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Tom Baird

The Nightmare – KHV

Evening Anglers and a Happy New Year. Well kind of. With the new lockdown now in force, 1000’s of anglers now have to live in the workshop, garage or shed avoiding a divorce sorting out tackle. Your tackle is never going to be so organised and clean.

I am about to move home, but have been avoiding the packing of fishing gear until the last moment. I have no excuse anymore and will now have to pack it away, to be ready after lockdown to get back out there.

Sunken eyes on the left

In my last blog I spoke about Black Spot and it seemed to go down well. I have spoken to a few of you and I was asked to discuss KHV. Most of us know about this dreaded disease, but thankfully if the fishery is run properly and measures are put in place you will never come across this nasty infection.

So, Cyprinid herpesvirus 3 (also CyHV-3, koi herpes virus or KHV) is a species of virus causing a viral disease that is very contagious to the common carp (Cyprinus carpio).

The disease is mostly found in ornamental koi, which are often used in outdoor ponds or as feeder stock. Unfortulantly we see Koi be added to fisheries as a dream fish to catch. Which I must admit I have caught a few in my time and they are amazing. But this is where we put our other stocks at risk and the heart break seeing a dead 40lb mirror or common is devastating to the angler, but more so to the owner.

The first case of KHV was confirmed in 1999, after a report in 1998. KHV is a DNA-based virus. After discovery, it was identified as a strain of herpesvirus. Like other strains, KHV stays with the infected fish for the duration of their lives, making the recovered and exposed fish potential carriers of the virus. Fish infected with KHV may die within the first 24–48 hours of exposure.

Symptoms of KHV include:

  • Gill mottling
  • Red and white patches appearing on gills
  • Bleeding gills
  • Sunken eyes
  • Pale patches
  • Blisters

Changes in the fish’s behaviour may also indicate the presence of KHV. Behavioural symptoms may include

  • Disorientation,
  • Hyperactivity
  • Isolation, in which the fish detaches themselves from the shoal.

You can help control the spread of disease if you:

  • follow rules for imports – Health checked stock
  • perform regular health monitoring to spot disease early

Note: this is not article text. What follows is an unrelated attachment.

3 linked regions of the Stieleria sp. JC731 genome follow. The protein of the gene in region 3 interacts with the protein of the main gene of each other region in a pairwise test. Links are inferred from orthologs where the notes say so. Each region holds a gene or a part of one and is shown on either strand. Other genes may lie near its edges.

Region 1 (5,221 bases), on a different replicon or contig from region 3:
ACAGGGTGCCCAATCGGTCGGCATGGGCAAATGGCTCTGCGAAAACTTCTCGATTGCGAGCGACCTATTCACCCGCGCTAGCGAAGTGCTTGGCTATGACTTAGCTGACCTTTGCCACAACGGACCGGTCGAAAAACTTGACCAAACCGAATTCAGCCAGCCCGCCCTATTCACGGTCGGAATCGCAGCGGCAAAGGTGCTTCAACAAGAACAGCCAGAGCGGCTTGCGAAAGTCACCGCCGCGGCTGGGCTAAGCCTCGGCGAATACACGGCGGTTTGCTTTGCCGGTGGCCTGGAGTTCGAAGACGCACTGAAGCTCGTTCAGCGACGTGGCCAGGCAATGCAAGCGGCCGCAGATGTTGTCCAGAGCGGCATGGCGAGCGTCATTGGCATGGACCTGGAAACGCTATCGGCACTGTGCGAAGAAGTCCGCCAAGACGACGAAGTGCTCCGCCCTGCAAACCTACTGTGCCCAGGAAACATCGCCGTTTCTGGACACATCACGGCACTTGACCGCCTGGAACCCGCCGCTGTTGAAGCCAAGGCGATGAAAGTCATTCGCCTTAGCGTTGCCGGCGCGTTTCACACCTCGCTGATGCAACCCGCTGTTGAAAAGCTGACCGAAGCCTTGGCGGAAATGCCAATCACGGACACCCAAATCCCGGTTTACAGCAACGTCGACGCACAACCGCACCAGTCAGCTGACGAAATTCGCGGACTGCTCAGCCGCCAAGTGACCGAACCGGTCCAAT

• contain outbreaks as quickly as possible
  • use good husbandry practice
  • follow rules when moving fish – EA will help advise you
  • put in place and follow a biosecurity measures place i.e., dip nets/dry nets etc.

If you come across an infected fish or shoal you should inform the owner or club etc. Then you need to report it to –

CEFAS – Email: fhi@cefas.co.uk,  Tel: 01305 206700

Environment Agency – Email: enquiries@environment-agency.gov.uk, Tel: 0800 807060

I hope you found this helpful and if you’re new to angling you can do your part.

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Tom Baird

What a Plank

Evening fellow anglers and what a day. So, after a few jobs this morning I decided to have a few hours fishing at a venue recommended and blogged about by fellow blogger Andrew Pilgrim. I arrived at Bobby Georges lakes at 10:30 and I was the only one there. I went to the back lake where the island runs down the middle of it.

Looked around for a while to see where the fish were and chose my spot. I used the good old Darent Valley Specialist rod by Tackle Box. Put on a simple rig and these new boilies that I’m testing out for Baylys Baits, 11mm Blackcurrant Twist. Soft but durable boilie and the smell is amazing. I took some photos obviously for my blog and sent them to the team.

First Joe noticed that my hook was bent, so back in came my tackle and sorted it out and then Andrew sent me the rules of the lake. Which clearly states no hire rigs. This is where the Plank bit comes in. WHAT A PLANK, I only looked at the rules the other day. After I spammed myself and had a word in the mirror. I reeled in again and decided to go to the float.

Before this I was getting lots of attention on my line and this was from the blackcurrant oozing out in the water. I had only put these on my hook and a few in the water. No ground bait or tones of bait piled in, small and often. This means they must be a decent bait, but had to bring in due to the rules.

Now set with a float, I only had fake sweet corn, so put that out and there wasn’t much. Until a knight in shining armour, a true and knowable angler came to the rescue. Andrew Pilgrim had arrived with worms and a tin of sweet corn. I could not let down my hair as I have none, but he managed to make it to my swim.

I put some corn on and we had a really good chat about fishing in general and some of the amazing places Andrew has fished. I had some interest but still nothing. Andrew then went of on his noble stead and left me to it.

I was in front of some Lilly’s and my reel screamed off, thank god I was in. A nice 10lb 2oz Common. What a save from blanking and thanks to Andrew for rescuing me.

Lovely Autumn colours

What are the lessons for today, do your research, read the rules and be more prepared? Also, what a lovely fishery.

Tight Lines……..

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Tackle Reviews Tom Baird

Tackle Box Darent Valley Specialist Rod

Review

I was asked to test out this particular rod which is one of 10 in this range of Darent Valley. As an active angler I decided that I would test the rod with Carping and Float fishing. So, over the last four weeks that’s what I have done.

First let’s look at the design of the rod. When you first pick it up you notice it’s a very light rod. I like that its light, this makes it easier to carry if walking a River or equally a large Lake. The slim line length and the carbon black finish really sets the rod off in the sun. The Cork handle gives it a bit of class whilst fishing. I do like a cork handle. Its like fishing with history with you. Also, when you’re reeling in you have that soft but durable handle.